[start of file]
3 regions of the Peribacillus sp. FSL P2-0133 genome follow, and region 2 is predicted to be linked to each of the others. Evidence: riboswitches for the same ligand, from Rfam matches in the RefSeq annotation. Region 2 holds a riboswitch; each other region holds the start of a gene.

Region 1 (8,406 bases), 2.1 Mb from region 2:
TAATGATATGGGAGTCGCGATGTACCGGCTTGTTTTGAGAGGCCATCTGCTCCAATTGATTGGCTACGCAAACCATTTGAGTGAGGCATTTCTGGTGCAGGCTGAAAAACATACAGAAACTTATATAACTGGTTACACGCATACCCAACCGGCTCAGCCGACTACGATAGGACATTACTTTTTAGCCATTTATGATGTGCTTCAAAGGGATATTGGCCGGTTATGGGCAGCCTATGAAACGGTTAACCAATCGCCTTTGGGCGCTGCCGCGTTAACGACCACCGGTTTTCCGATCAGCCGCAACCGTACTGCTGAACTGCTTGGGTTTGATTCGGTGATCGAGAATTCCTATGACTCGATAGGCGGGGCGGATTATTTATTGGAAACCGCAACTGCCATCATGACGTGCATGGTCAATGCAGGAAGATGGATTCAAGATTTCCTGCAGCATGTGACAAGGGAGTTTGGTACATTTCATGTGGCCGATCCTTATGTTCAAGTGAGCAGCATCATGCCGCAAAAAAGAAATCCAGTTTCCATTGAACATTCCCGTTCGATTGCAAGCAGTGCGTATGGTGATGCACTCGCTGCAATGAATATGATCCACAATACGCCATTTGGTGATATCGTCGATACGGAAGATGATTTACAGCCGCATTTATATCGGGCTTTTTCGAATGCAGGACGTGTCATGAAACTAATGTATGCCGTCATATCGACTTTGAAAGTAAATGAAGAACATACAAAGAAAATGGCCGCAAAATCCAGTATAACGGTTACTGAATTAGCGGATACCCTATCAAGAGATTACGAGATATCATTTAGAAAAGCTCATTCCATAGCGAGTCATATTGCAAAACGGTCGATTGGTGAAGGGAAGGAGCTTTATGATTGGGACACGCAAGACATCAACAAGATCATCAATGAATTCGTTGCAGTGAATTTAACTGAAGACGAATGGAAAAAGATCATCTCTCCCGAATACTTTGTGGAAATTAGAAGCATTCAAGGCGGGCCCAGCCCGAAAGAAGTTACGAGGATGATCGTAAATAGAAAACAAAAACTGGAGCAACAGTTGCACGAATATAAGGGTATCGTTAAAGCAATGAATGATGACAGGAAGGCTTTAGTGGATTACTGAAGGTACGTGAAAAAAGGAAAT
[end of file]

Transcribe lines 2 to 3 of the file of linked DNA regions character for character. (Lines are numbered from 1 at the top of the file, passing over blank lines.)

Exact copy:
Region 1 (8,406 bases), 2.1 Mb from region 2:
TAATGATATGGGAGTCGCGATGTACCGGCTTGTTTTGAGAGGCCATCTGCTCCAATTGATTGGCTACGCAAACCATTTGAGTGAGGCATTTCTGGTGCAGGCTGAAAAACATACAGAAACTTATATAACTGGTTACACGCATACCCAACCGGCTCAGCCGACTACGATAGGACATTACTTTTTAGCCATTTATGATGTGCTTCAAAGGGATATTGGCCGGTTATGGGCAGCCTATGAAACGGTTAACCAATCGCCTTTGGGCGCTGCCGCGTTAACGACCACCGGTTTTCCGATCAGCCGCAACCGTACTGCTGAACTGCTTGGGTTTGATTCGGTGATCGAGAATTCCTATGACTCGATAGGCGGGGCGGATTATTTATTGGAAACCGCAACTGCCATCATGACGTGCATGGTCAATGCAGGAAGATGGATTCAAGATTTCCTGCAGCATGTGACAAGGGAGTTTGGTACATTTCATGTGGCCGATCCTTATGTTCAAGTGAGCAGCATCATGCCGCAAAAAAGAAATCCAGTTTCCATTGAACATTCCCGTTCGATTGCAAGCAGTGCGTATGGTGATGCACTCGCTGCAATGAATATGATCCACAATACGCCATTTGGTGATATCGTCGATACGGAAGATGATTTACAGCCGCATTTATATCGGGCTTTTTCGAATGCAGGACGTGTCATGAAACTAATGTATGCCGTCATATCGACTTTGAAAGTAAATGAAGAACATACAAAGAAAATGGCCGCAAAATCCAGTATAACGGTTACTGAATTAGCGGATACCCTATCAAGAGATTACGAGATATCATTTAGAAAAGCTCATTCCATAGCGAGTCATATTGCAAAACGGTCGATTGGTGAAGGGAAGGAGCTTTATGATTGGGACACGCAAGACATCAACAAGATCATCAATGAATTCGTTGCAGTGAATTTAACTGAAGACGAATGGAAAAAGATCATCTCTCCCGAATACTTTGTGGAAATTAGAAGCATTCAAGGCGGGCCCAGCCCGAAAGAAGTTACGAGGATGATCGTAAATAGAAAACAAAAACTGGAGCAACAGTTGCACGAATATAAGGGTATCGTTAAAGCAATGAATGATGACAGGAAGGCTTTAGTGGATTACTGAAGGTACGTGAAAAAAGGAAAT